Ms. E. S. J. Webb

Helpful votes received on reviews: 86% (140 of 163)
Location: England


Top Reviewer Ranking: 3,586,283 - Total Helpful Votes: 140 of 163
Thérèse Raquin (Penguin Classics) by Émile Zola
6 of 8 people found the following review helpful
A brilliant book which has a simple plot, wonderful characters and the little written dialogue seems to jump off the page at you.

What has made me love this book so much is the way that Zola has writen it so that the reader wants Therese and Laurent to strive and to be in love again because they are right for each other. The reader also does not grieve for the loss of Camille.

I wish to add that if you are a coward with a vivid imagination (like myself) you may find some descriptions of the lovers scaring themselves with images of the dead Camille a little scary.
The Oscar Wilde BBC Collection : The Importance Of&hellip <b>DVD</b> ~ John Gielgud
66 of 73 people found the following review helpful
4.0 out of 5 stars Worth a watch, 28 Oct 2006
Although the settings for these productions are firmly in the period of Wilde they all look a little dated, however if you are able to put that aside the performances are wonderful. Especially good are Gielgud and Brett in 'The Picture Of Dorian Gray'; Joan Plowright and Paul McGann in 'The Importance Of Being Earnest' and a serprising Amanda Redman. But I did find the 70's filming of 'An Ideal Husband' too much. It felt too staged and cramped. I hired the DVDs for my daughter to see a production that wouldn't have the Hollywood treatment of messing about with Wildes dialoge. So, if you don't mind it looking a bit tired it's worth a watch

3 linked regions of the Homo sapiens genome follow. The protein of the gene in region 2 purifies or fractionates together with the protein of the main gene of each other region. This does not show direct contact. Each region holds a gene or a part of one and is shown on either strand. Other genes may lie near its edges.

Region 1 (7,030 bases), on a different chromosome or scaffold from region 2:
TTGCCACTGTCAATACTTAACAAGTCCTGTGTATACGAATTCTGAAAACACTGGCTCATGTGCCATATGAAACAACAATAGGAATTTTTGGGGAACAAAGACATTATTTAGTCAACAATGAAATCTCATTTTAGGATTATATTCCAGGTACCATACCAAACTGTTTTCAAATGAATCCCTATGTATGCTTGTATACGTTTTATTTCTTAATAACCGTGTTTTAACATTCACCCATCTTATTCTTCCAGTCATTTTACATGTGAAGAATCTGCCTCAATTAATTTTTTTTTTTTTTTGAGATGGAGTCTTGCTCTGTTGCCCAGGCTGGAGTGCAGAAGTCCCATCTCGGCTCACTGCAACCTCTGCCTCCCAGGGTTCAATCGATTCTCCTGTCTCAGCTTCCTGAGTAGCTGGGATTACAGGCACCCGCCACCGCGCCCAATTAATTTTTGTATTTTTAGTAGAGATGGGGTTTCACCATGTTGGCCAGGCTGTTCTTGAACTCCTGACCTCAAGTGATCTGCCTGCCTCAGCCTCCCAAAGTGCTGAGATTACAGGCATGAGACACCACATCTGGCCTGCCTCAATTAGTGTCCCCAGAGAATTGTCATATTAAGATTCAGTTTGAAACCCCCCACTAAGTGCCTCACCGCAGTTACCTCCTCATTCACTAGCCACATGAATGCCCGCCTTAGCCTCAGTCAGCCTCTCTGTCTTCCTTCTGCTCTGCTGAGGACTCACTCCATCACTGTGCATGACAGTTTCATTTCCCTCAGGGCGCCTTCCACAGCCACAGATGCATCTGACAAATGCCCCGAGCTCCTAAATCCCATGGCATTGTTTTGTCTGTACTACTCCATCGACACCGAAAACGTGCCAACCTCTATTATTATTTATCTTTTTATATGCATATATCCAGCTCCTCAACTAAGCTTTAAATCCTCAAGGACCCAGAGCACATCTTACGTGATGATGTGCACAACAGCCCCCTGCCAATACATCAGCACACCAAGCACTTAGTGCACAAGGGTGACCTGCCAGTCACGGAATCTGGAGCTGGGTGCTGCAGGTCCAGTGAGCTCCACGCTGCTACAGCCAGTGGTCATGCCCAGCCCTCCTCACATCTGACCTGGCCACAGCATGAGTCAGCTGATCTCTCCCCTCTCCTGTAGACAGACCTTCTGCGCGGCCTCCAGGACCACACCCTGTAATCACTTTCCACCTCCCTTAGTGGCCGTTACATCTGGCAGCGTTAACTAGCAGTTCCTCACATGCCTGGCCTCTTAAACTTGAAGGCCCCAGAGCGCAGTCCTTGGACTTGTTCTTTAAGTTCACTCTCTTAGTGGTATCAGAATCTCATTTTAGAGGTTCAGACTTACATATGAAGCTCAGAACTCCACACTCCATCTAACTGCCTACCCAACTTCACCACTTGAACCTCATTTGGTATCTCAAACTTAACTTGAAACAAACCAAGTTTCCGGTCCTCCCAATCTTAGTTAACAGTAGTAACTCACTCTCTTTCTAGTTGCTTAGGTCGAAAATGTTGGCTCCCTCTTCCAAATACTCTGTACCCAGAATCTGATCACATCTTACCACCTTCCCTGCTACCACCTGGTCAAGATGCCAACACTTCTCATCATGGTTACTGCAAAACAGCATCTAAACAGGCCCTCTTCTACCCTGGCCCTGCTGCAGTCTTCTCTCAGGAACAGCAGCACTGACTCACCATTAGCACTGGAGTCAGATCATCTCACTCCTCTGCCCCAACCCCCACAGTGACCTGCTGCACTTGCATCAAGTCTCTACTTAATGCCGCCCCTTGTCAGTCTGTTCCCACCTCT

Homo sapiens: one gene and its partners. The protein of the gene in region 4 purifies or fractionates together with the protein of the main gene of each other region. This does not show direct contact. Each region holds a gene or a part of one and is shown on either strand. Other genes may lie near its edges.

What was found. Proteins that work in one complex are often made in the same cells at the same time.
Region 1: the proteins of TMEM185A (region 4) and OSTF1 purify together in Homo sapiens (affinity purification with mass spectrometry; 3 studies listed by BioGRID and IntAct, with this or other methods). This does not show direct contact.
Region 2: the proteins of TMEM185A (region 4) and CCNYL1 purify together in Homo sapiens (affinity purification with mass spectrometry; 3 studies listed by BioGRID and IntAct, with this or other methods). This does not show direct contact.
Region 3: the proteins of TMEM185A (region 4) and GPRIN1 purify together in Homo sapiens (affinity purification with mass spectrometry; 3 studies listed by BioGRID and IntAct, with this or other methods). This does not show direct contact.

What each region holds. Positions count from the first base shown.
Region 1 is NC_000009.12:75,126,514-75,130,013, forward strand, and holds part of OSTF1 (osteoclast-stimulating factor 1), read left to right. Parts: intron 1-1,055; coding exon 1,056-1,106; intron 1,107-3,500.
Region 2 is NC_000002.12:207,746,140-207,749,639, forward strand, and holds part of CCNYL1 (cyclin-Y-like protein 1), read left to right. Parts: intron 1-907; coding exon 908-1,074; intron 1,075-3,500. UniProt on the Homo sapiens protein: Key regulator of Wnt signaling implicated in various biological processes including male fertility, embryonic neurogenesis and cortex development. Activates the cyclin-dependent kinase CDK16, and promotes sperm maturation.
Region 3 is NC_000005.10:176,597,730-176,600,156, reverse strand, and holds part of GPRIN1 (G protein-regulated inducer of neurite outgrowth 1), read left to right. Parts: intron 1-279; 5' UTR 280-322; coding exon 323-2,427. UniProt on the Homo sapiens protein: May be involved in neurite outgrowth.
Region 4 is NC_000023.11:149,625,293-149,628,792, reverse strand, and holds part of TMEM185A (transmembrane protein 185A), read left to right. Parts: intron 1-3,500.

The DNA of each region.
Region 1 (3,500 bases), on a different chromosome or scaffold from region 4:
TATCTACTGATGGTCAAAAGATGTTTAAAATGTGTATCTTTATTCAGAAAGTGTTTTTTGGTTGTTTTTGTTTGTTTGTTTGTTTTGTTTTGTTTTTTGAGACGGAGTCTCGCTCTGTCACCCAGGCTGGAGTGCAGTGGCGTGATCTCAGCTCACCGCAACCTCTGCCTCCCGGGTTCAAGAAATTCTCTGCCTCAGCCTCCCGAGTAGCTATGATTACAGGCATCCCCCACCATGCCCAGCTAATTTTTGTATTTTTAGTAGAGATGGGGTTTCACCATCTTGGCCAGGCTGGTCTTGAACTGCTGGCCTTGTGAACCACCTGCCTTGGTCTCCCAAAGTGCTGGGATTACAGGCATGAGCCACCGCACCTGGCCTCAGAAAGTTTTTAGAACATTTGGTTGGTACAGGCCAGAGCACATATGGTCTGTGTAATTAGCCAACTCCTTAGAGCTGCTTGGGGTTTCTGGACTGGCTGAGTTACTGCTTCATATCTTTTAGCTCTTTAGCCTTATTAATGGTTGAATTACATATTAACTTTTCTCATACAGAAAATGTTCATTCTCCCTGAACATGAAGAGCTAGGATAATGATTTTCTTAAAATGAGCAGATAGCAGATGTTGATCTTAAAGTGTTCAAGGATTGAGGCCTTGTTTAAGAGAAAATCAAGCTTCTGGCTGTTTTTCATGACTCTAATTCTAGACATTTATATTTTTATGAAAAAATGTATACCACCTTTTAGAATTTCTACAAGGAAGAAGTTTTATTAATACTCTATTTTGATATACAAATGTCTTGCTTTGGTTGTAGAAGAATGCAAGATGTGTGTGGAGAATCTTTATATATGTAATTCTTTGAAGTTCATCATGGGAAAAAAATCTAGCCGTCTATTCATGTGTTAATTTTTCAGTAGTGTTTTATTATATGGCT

The Cat's Meow [DVD] (2001) <b>DVD</b> ~ Kirsten Dunst
The Cat's Meow [DVD] (2001) DVD ~ Kirsten Dunst
3 of 10 people found the following review helpful
I found this film rather boring. Even with a sound cast it didn't even get to the level of an Agatha Cristie who done it. I was continually wondering why Eddie Izzard played Charles Chaplin with black hair and dark brown contact lenses? When even in the films own extra features (which are mind bogglingly dull) the photographs of Chaplin show him with light hair and pale eyes.
The sets and costumes are wonderful, but having to consantly name drop and explain who the names are, because the audience is too thick to remember from one scene to the next, is very annoying and insulting - "isn't it, Mr. Chaplin who I belive makes films. " , "Oh yes it is, Mr RW Hearst. And how is you Newpaper… Read more